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Mol Cell Biol. 2000 Jul;20(14):5216-26.

Modulation of CRX transactivation activity by phosducin isoforms.

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  • 1The Mary D. Allen Laboratory for Vision Research, Doheny Eye Institute, and Department of Cell & Neurobiology, the Keck School of Medicine of the University of Southern California, Los Angeles, California 90089-9112, USA.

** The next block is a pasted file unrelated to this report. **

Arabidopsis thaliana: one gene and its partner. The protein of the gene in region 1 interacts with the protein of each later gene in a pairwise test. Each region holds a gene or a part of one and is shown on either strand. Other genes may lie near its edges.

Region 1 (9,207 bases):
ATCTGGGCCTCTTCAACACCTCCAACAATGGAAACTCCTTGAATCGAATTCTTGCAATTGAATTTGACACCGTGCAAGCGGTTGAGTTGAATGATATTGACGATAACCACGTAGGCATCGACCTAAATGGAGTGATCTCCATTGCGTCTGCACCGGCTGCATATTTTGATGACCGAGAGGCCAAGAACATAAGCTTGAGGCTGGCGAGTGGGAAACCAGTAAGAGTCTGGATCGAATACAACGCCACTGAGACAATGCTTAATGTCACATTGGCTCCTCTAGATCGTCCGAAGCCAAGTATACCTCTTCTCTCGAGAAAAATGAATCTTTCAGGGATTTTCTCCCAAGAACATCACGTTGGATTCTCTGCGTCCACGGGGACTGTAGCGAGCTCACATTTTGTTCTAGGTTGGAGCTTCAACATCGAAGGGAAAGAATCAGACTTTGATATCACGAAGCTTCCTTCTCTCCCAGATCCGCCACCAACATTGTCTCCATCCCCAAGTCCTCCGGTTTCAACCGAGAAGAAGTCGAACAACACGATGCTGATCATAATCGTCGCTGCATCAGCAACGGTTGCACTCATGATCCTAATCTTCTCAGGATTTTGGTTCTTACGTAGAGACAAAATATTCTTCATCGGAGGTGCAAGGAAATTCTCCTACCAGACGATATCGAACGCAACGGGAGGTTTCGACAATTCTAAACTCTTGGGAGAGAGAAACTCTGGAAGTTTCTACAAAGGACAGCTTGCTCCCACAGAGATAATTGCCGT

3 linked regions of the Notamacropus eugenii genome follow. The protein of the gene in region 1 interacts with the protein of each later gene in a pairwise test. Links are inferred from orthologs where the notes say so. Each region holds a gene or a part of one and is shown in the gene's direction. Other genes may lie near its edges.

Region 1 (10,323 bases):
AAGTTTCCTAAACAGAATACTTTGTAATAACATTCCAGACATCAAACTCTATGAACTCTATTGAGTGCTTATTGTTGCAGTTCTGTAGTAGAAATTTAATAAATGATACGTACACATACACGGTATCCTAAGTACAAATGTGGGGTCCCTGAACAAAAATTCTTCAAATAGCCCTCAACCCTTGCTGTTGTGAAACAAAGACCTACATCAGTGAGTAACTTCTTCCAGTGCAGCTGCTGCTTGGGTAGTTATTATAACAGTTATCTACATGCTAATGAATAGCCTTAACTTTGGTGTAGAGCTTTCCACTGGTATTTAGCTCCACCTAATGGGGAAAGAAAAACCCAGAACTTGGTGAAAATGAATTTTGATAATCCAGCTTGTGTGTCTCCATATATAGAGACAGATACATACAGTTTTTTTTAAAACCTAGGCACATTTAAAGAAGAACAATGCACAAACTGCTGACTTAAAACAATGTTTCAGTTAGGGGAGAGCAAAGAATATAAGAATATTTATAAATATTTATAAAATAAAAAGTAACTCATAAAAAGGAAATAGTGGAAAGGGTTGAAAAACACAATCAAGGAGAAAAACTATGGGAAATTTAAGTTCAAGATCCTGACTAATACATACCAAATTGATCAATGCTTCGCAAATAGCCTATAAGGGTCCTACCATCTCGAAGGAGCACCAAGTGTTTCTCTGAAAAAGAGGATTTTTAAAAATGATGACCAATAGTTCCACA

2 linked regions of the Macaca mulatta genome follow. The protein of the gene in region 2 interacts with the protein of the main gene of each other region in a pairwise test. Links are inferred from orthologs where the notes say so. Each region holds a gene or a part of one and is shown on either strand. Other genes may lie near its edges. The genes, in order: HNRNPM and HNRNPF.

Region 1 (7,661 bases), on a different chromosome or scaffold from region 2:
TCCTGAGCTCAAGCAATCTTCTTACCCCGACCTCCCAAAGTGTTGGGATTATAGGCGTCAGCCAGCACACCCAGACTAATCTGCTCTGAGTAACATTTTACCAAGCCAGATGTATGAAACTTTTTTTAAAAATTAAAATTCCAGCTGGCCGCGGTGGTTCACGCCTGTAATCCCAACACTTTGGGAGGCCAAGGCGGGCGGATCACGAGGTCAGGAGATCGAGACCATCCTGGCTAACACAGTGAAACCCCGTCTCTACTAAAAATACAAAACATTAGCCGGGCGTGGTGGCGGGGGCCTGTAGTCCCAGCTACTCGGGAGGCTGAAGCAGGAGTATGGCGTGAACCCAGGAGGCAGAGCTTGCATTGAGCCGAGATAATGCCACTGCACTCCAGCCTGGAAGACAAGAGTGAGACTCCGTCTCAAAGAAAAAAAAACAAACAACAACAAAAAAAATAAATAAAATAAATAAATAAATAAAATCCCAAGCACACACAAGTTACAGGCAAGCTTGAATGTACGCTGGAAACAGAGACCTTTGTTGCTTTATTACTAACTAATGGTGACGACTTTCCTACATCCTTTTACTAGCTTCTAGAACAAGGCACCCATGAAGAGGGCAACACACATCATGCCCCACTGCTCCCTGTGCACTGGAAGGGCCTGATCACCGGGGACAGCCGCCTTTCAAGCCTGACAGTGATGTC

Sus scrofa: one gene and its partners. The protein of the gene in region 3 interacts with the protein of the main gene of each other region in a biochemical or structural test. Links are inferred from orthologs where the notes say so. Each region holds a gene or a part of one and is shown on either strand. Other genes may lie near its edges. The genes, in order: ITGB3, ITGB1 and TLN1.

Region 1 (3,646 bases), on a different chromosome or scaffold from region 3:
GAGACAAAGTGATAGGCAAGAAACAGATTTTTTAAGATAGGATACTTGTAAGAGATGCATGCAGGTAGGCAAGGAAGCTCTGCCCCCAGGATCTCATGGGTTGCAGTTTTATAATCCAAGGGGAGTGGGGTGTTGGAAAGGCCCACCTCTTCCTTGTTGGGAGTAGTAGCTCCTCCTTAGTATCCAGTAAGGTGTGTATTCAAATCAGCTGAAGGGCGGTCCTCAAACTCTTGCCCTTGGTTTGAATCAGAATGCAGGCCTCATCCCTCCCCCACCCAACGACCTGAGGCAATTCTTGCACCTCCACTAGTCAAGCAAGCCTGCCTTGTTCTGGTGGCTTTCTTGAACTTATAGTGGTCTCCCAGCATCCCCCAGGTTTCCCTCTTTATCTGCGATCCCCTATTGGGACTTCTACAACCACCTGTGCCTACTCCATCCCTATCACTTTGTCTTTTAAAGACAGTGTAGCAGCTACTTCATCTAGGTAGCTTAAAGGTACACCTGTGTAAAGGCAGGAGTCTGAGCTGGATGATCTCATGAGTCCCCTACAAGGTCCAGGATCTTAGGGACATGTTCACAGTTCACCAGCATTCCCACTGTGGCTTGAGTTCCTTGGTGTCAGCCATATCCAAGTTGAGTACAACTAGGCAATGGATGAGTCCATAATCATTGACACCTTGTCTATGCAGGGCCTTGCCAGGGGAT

Phosducin (Phd) and Phd-like proteins (PhLPs) selectively bind guanine nucleotide protein (G protein) betagamma subunits (Gbetagamma), while Phd-like orphan proteins (PhLOPs) lack the major functional domain for the binding of Gbetagamma. A retina- and pineal gland-specific transcription factor, cone-rod homeobox (CRX), was identified by a yeast two-hybrid screen using PhLOP1 as the bait. Direct protein-protein interactions between Phd or PhLOP1 and CRX were demonstrated using a beta-galactosidase quantitative assay in the yeast two-hybrid system and were confirmed by an in vitro binding assay and a glutathione S-transferase (GST) pull-down assay. To determine if the interaction with Phd or PhLOP1 affected CRX transactivation, a 120-bp interphotoreceptor retinoid binding protein (IRBP) promoter-luciferase reporter construct containing a CRX consensus element (GATTAA) was cotransfected into either COS-7 or retinoblastoma Weri-Rb-1 cells with expression constructs for CRX and either Phd or PhLOP1. Phd and PhLOP1 inhibited the transcriptional activation activity of CRX by 50% during transient cotransfection in COS-7 cells and by 70% in Weri-Rb-1 cells and COS-7 cells stably transfected with CRX. Phd inhibited CRX transactivation in a dose-dependent manner. Whereas Phd is a cytoplasmic phosphoprotein, coexpression of Phd with CRX results in Phd being localized both in the cytoplasm and nucleus. By contrast, PhLOP1 is found in the nucleus even without CRX coexpression. To address the physiological relevance of these potential protein interacting partners, we identified immunoreactive proteins for Phd and CRX in retinal cytosolic and nuclear fractions. Immunohistochemical analysis of bovine retinas reveals colocalization of Phd isoforms with CRX predominantly in the inner segment of cone cells, with additional costaining in the outer nuclear layer and the synaptic region. Our findings demonstrate that both Phd and PhLOP1 interact directly with CRX and that each diminishes the transactivation activity of CRX on the IRBP promoter. A domain that interacts with CRX is found in the carboxyl terminus of the Phd isoforms. Phd antibody-immunoreactive peptides are seen in light-adapted mouse retinal cytosolic and nuclear extracts. Neither Phd nor PhLOP1 affected CRX binding to its consensus DNA element in electrophoretic mobility shift assays. A model that illustrates separate functional roles for interactions between Phd and either SUG1 or CRX is proposed. The model suggests further a mechanism by which Phd isoforms could inhibit CRX transcriptional activation.

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